One thing I find interesting about university classes is that the relationship between professors and students is very different— at home, my professors are readily available for help and it seems like they genuinely care about my learning. They share details about their personal lives; I’ve eaten dinner at a professor’s house before and another brought her kids in to class one day. Here, in France, professors are a lot more distant from their students. The relationship is a lot more impersonal and I think French professors tend to be stricter with their students as well. Not to say that they’re cold, because that isn’t the case, but it’s just a very different relationship than what I experience at home!


Bread. So much. After every meal, the French take a piece of bread and use it to wipe their plate clean. I think I’ve probably been averaging a baguette a day here (in addition to lots of other bread products!!) and quite honestly, while a lot of stereotypes about French people (like that they wear berets) aren’t true, that stereotype that French people walk around with a baguette in hand does have some truth to it. But who can blame them when there’s so many good boulangeries and pâtisseries around town? My host family also eats a lot of goat cheese (chèvre) and yogurt (yaourt). My host brothers love trying to get me to ask for a yogurt because I have so much trouble saying the word “yaourt!”

Some choux pastries at a boulangerie called Emma. *swoons*

Weekend Plans:

I’m hoping that during the weekends I’ll be able to travel a lot!! IES plans a lot of awesome excursions (most are day trips) during the weekends. A few weekends ago, my program went to Clisson together, a cute little town that’s about an hour away from Nantes. This past weekend, a few friends and I went to Paris!! (For anyone who wants to see more pictures, I put them in a separate tab so I’m not spamming everyone).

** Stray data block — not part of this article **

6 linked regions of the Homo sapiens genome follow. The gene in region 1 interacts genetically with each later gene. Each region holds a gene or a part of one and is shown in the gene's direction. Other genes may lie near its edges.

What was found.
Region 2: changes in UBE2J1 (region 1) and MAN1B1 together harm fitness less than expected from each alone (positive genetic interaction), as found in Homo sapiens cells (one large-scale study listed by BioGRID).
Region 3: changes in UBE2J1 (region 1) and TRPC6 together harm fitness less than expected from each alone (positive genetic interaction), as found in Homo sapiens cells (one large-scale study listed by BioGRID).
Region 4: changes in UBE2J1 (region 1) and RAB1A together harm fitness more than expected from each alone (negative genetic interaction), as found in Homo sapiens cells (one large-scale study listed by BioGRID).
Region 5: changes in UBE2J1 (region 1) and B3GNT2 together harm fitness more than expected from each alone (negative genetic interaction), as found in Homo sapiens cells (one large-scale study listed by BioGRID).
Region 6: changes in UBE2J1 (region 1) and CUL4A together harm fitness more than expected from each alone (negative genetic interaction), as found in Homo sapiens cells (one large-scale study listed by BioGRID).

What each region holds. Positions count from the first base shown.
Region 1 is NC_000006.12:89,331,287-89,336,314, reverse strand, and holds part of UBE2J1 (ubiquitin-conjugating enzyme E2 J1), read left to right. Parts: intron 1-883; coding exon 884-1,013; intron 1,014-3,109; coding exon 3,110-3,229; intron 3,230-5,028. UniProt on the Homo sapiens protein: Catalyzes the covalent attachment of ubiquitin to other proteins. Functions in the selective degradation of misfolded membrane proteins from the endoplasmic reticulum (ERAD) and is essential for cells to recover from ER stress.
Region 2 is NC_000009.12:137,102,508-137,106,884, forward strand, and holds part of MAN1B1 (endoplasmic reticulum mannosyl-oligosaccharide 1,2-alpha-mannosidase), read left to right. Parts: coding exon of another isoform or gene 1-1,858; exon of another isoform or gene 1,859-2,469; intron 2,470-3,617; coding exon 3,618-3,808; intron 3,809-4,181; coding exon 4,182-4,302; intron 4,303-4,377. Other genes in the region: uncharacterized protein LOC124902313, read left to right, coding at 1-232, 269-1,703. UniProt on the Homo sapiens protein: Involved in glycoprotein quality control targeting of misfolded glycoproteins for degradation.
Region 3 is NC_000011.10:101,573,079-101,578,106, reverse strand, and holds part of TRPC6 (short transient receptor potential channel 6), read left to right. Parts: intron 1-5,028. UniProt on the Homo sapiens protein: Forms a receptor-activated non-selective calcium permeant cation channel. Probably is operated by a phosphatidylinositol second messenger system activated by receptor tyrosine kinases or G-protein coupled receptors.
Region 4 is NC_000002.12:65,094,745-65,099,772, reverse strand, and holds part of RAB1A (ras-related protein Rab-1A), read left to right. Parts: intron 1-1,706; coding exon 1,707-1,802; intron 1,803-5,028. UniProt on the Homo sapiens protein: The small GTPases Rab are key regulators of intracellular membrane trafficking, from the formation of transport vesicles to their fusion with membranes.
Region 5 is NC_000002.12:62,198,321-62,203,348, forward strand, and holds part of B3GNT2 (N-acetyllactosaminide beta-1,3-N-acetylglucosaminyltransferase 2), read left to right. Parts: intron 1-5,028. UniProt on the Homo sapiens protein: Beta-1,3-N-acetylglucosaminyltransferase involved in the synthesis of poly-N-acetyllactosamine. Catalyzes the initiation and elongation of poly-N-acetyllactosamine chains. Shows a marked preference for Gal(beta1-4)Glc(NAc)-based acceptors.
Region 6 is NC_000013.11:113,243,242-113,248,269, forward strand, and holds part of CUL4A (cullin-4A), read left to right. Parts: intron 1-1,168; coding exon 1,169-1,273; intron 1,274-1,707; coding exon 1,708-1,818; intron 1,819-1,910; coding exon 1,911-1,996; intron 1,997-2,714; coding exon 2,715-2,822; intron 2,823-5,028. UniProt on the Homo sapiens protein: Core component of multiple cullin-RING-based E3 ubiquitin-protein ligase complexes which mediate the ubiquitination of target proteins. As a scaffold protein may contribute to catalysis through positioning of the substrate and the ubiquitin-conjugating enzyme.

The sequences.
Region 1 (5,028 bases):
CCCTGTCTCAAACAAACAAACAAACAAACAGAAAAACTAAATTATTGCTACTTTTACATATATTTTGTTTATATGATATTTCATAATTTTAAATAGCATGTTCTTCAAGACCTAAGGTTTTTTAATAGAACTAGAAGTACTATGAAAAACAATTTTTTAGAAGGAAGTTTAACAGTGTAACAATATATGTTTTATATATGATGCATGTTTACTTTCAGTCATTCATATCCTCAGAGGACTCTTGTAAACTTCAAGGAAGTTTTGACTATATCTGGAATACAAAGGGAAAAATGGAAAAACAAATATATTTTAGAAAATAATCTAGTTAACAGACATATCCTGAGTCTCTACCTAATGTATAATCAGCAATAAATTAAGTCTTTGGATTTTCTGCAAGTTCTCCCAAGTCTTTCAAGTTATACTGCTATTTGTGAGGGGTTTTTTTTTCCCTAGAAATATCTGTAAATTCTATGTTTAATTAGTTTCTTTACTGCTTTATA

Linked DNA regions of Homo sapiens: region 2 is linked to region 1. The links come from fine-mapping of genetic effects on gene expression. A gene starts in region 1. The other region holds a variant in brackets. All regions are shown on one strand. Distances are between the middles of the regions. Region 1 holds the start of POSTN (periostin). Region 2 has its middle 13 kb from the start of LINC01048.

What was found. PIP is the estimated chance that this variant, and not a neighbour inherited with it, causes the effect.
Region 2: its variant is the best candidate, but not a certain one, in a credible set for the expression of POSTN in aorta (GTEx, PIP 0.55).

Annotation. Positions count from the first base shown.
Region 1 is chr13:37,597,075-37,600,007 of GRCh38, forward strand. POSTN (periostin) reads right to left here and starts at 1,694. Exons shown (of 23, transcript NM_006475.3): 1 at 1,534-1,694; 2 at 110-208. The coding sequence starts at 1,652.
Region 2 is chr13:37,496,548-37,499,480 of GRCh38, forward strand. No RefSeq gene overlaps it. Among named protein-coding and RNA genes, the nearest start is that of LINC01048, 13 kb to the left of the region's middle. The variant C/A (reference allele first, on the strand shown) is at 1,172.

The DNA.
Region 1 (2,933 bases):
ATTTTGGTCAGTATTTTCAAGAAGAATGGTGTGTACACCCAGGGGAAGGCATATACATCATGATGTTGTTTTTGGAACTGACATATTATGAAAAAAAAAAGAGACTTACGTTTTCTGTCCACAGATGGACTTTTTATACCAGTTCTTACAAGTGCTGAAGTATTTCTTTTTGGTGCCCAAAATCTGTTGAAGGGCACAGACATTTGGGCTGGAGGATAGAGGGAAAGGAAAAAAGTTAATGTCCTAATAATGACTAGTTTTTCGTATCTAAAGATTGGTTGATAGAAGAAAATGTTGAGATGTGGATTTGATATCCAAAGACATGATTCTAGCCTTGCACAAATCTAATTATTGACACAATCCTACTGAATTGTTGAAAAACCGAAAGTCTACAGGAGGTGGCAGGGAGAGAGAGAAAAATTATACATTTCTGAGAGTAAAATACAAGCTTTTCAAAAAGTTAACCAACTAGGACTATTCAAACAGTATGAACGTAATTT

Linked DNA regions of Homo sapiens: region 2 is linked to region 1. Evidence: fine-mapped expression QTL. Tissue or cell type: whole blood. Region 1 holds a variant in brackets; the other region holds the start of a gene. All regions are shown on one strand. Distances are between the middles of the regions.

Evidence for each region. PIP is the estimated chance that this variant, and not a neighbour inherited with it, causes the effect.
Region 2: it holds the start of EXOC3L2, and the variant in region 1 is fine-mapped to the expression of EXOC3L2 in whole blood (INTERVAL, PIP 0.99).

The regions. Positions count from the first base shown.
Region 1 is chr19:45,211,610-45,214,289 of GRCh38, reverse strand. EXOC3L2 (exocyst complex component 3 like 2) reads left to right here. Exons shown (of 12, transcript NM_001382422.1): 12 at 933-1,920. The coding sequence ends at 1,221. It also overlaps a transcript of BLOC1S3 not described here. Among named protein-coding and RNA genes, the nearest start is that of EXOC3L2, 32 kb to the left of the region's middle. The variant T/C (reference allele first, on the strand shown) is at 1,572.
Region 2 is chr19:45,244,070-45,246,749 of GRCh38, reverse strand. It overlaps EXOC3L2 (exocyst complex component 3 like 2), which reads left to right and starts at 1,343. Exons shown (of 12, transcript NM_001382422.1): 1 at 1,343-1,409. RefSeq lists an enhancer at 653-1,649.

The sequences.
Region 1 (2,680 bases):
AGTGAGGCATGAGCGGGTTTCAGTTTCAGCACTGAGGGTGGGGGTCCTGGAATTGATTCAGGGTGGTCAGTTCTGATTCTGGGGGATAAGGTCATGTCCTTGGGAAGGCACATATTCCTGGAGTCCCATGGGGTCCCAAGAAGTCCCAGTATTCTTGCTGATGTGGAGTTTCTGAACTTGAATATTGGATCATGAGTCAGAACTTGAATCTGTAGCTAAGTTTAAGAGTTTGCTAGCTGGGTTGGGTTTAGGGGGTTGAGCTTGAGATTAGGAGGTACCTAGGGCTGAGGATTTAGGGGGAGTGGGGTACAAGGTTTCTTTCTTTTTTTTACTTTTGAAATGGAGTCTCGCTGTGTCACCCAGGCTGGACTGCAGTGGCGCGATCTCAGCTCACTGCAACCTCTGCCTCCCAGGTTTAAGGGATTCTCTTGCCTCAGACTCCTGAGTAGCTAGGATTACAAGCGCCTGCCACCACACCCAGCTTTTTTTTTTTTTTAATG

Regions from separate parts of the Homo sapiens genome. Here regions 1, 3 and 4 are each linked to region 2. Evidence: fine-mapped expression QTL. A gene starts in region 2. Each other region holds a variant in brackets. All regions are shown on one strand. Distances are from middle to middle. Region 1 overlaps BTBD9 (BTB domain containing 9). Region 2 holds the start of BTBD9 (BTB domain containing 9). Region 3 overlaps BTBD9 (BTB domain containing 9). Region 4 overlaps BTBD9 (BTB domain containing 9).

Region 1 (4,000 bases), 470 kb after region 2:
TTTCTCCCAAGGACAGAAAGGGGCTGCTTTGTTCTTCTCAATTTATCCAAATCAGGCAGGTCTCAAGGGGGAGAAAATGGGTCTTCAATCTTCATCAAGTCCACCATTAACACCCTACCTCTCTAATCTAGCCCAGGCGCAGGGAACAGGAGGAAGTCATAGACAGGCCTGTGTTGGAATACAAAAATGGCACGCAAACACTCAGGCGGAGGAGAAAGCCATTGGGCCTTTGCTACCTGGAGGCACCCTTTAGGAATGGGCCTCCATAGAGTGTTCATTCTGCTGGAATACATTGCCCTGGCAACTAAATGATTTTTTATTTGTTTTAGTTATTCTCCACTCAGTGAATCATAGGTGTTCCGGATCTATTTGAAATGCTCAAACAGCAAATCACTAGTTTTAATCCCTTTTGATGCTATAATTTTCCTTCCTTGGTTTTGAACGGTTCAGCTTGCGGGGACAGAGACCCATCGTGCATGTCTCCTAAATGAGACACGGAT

A few random travel tips I want to share:

  1. In Paris, you can basically get into most museums and monuments for free if you’re under 25 years old and are a resident in the EU–this means that if you’re studying abroad in an EU-member country and can provide a copy of your student visa (I didn’t even bring my actual passport), then you can get into a bunch of places for free, plus you can avoid all those long ticket lines. The Louvre, Musée d’Orsay, Musée de l’Orangerie, l’Arc de Triomphe, all free. A poor college student’s dream.
  2. The Paris metro system is super!! easy to navigate. If you’re in the city for a weekend and buy a 2 or 3 day visitors pass in one of the metro stations, you can take as many metro lines and public buses and you want with your ticket (just be prepared to take off your jacket because wow does it get muggy down there).

The view from our Paris airbnb–can’t believe that some people get to wake up to this every day!


Anna “still trying to stretch out my sore legs from climbing so many stairs in Paris” Yoshida

Le début: getting lost, eating bread, and having fun